How it all started...
It’s been a long time since our last adventure in Greenland; it feels like a small eternity. Finally, we are back to living our old motto “on the road again”… Well not literally, since we left the roads and once more call the water respectively the oceans, our home.
But let’s start at the beginning. During our kayak trip around Greenland we met a lovely couple who invited us into their home for a week. On one of the long evenings they told us many amazing stories which they had experienced traveling all over the world with an old and small fishing vessel. Back in Switzerland we couldn’t get rid of the idea to follow their path. We took all the necessary exams needed in order to sail our own boat.
In September 2014, the time had come. We bought an old sailing boat in the South of Spain which the owner had put up for sale after traveling all over the world for 30 years. During the following two years we spent more than 1’000 hours on getting her (we kept the name HAPPY DAY, because there will be bad luck if you change it...) back in shape, removing rust inside and out, updating electronics, installing a bow thruster and wind generator, installing short wave for weather reports and mail, etc., etc. There was a lot more to be done and invest than we first expected. Time and again new problems with rust and the technical equipment had to be solved. THANK YOU to all who helped on board and at home with preparations.
Beside all the preparations we took a day to visite the awesome palaces of Alhambra, which where built around the 13th century by the Moors. We never saw such delicate structurs in the buildings before. In the late afternoon we made a shorte visite to the sierra nevada for a short walk. Without any informationen and maps we just startet from 2'200 above sea level to a (seemingly) near mountain. First we enjoyed to fresh weather and cold wind – but the higher we went the wint got stronger and suddenly it started to snow. The sight droppe immediately and with our thin cloths we started to get cold. So it was time to take a look at the gps where we rally are – to our surprise almost on the Pico do Veleta (3'400m). Because of the bad weather we decided to turn back and took a direct heading to our car. Over rocks and sliding down big snow fields we found finally back to the parking. So, we realiced, that these are also some “real” montains und we should prepare better next time....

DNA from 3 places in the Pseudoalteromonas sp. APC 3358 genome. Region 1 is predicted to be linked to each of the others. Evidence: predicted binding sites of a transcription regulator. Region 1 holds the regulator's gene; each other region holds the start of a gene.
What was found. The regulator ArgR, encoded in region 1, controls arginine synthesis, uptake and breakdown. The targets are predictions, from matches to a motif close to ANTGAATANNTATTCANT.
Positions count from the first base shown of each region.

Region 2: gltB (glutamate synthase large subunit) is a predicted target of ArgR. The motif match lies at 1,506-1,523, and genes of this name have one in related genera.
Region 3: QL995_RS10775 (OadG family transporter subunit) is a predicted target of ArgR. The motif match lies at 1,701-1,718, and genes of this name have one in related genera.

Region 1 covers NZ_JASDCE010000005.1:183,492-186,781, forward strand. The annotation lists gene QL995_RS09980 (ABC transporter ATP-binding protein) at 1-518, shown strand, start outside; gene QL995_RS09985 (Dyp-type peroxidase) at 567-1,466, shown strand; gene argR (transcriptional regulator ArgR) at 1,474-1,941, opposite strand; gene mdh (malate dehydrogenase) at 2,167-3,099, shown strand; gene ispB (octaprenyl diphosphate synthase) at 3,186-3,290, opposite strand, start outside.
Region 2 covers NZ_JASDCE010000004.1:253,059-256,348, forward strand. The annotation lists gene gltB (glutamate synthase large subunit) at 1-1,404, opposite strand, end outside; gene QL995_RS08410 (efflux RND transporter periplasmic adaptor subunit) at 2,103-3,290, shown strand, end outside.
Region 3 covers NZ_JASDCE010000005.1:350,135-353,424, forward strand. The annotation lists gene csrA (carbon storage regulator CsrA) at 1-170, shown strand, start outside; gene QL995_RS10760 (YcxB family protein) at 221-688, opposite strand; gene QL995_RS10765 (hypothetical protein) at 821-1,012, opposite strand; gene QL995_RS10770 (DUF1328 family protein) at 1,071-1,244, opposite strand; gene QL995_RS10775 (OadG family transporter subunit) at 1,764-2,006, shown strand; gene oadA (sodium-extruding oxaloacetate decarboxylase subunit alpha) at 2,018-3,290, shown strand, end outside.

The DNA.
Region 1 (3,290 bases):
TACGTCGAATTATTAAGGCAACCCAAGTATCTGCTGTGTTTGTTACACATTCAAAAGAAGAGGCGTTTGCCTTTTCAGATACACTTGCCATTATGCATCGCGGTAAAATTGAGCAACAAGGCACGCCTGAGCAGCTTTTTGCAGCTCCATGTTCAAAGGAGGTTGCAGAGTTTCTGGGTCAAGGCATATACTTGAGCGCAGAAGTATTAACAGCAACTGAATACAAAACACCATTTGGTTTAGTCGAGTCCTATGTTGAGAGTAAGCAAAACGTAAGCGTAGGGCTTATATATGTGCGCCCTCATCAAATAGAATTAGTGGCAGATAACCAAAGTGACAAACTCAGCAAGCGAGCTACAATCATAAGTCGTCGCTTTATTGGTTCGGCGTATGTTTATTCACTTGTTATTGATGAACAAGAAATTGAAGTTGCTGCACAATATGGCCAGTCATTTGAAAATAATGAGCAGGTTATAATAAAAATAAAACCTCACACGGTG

At the end of April 2017, the time had finally come to leave Switzerland for our first cruise. It was to be the first real test on what it would be like in tight quarters on the endless – and often not very calm – waters. The first couple of weeks we again spent in Almerimar, which were quite exhausting. There was still more work to be done, thousands of items to be stowed and half of the local store’s supply to be carried to the ship. On our test run out at sea – the day before we had planned on leaving for Gibraltar – another surprise lay in wait for us. Hurrah! Instead of the usual 5 knots (kn) cruising speed, we only managed 1.5 kn. As we managed the 5kn under sail, we figured there was something wrong with the propeller. The following morning Danielle put the diving bottle on her back, went down and came back with the great news that there was a layer of more than 3cm of shellfish on the propeller blades. Luckily, with a chisel and some effort the propeller was freed and we were finally able to set sail for Gibraltar.
Whenever you need it, there is NO wind! And so it was; we had to motor all the way to the port of Gibraltar, which we reached after 35 hours. The night was very pleasant with a calm sea and a full moon. A school of curious dolphins visited our boat and played in the bow wave. We watched them for hours and they were looking back at us all the time, probably wondering what we were doing out of the water.
Only the last stretch to Gibraltar was quiet stressfoul – there were a lot of huge container und tanker ship all over the place. So we had to zig zag around them. And it was not all the time easy to spot, if they were anchoring, drifting or under way. More than once we had to call the captians on the radio and ask about there intension.
The main reasons for a visit to Gibraltar were: First, it is where you will find the cheapest fuel in Europe at 49 cents/liter and second, purchases of boat equipment are tax free. Since delivery times were longer than one month, we moved on to the sister port of La Linea in Spain. It was a lot nicer and also cheaper; we bought the new 66 pound Rocna anchor at a great price.